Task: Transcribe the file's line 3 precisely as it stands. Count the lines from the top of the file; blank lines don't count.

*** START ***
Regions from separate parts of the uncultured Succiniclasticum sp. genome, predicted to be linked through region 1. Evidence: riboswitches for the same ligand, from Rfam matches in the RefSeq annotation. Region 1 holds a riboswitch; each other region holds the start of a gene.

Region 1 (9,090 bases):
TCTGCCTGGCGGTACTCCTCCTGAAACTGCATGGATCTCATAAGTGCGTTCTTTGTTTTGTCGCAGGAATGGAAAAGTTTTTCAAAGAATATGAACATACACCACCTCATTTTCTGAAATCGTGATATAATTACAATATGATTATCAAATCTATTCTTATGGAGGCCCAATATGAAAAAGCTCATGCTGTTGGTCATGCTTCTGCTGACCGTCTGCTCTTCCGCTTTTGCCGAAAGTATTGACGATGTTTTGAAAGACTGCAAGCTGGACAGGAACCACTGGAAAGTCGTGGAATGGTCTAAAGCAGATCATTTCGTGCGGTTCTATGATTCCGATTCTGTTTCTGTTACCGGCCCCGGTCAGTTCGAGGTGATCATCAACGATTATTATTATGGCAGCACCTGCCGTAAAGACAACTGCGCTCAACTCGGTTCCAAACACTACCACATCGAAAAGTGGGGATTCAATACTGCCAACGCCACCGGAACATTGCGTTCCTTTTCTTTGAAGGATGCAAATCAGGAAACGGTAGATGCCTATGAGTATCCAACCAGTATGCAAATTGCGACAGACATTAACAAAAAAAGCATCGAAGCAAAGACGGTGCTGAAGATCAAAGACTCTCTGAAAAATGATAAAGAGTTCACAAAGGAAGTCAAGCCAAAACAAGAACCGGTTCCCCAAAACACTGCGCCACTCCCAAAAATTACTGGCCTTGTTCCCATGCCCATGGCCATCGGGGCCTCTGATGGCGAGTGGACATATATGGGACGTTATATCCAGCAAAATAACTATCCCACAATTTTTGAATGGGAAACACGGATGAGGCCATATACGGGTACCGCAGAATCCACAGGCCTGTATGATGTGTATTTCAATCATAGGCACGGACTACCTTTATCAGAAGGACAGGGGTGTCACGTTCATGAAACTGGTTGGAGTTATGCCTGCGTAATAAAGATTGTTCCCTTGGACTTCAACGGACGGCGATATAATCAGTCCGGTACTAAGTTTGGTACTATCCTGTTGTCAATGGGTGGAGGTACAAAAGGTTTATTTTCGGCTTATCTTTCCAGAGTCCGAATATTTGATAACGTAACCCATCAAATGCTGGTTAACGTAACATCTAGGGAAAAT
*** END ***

TCTGCCTGGCGGTACTCCTCCTGAAACTGCATGGATCTCATAAGTGCGTTCTTTGTTTTGTCGCAGGAATGGAAAAGTTTTTCAAAGAATATGAACATACACCACCTCATTTTCTGAAATCGTGATATAATTACAATATGATTATCAAATCTATTCTTATGGAGGCCCAATATGAAAAAGCTCATGCTGTTGGTCATGCTTCTGCTGACCGTCTGCTCTTCCGCTTTTGCCGAAAGTATTGACGATGTTTTGAAAGACTGCAAGCTGGACAGGAACCACTGGAAAGTCGTGGAATGGTCTAAAGCAGATCATTTCGTGCGGTTCTATGATTCCGATTCTGTTTCTGTTACCGGCCCCGGTCAGTTCGAGGTGATCATCAACGATTATTATTATGGCAGCACCTGCCGTAAAGACAACTGCGCTCAACTCGGTTCCAAACACTACCACATCGAAAAGTGGGGATTCAATACTGCCAACGCCACCGGAACATTGCGTTCCTTTTCTTTGAAGGATGCAAATCAGGAAACGGTAGATGCCTATGAGTATCCAACCAGTATGCAAATTGCGACAGACATTAACAAAAAAAGCATCGAAGCAAAGACGGTGCTGAAGATCAAAGACTCTCTGAAAAATGATAAAGAGTTCACAAAGGAAGTCAAGCCAAAACAAGAACCGGTTCCCCAAAACACTGCGCCACTCCCAAAAATTACTGGCCTTGTTCCCATGCCCATGGCCATCGGGGCCTCTGATGGCGAGTGGACATATATGGGACGTTATATCCAGCAAAATAACTATCCCACAATTTTTGAATGGGAAACACGGATGAGGCCATATACGGGTACCGCAGAATCCACAGGCCTGTATGATGTGTATTTCAATCATAGGCACGGACTACCTTTATCAGAAGGACAGGGGTGTCACGTTCATGAAACTGGTTGGAGTTATGCCTGCGTAATAAAGATTGTTCCCTTGGACTTCAACGGACGGCGATATAATCAGTCCGGTACTAAGTTTGGTACTATCCTGTTGTCAATGGGTGGAGGTACAAAAGGTTTATTTTCGGCTTATCTTTCCAGAGTCCGAATATTTGATAACGTAACCCATCAAATGCTGGTTAACGTAACATCTAGGGAAAAT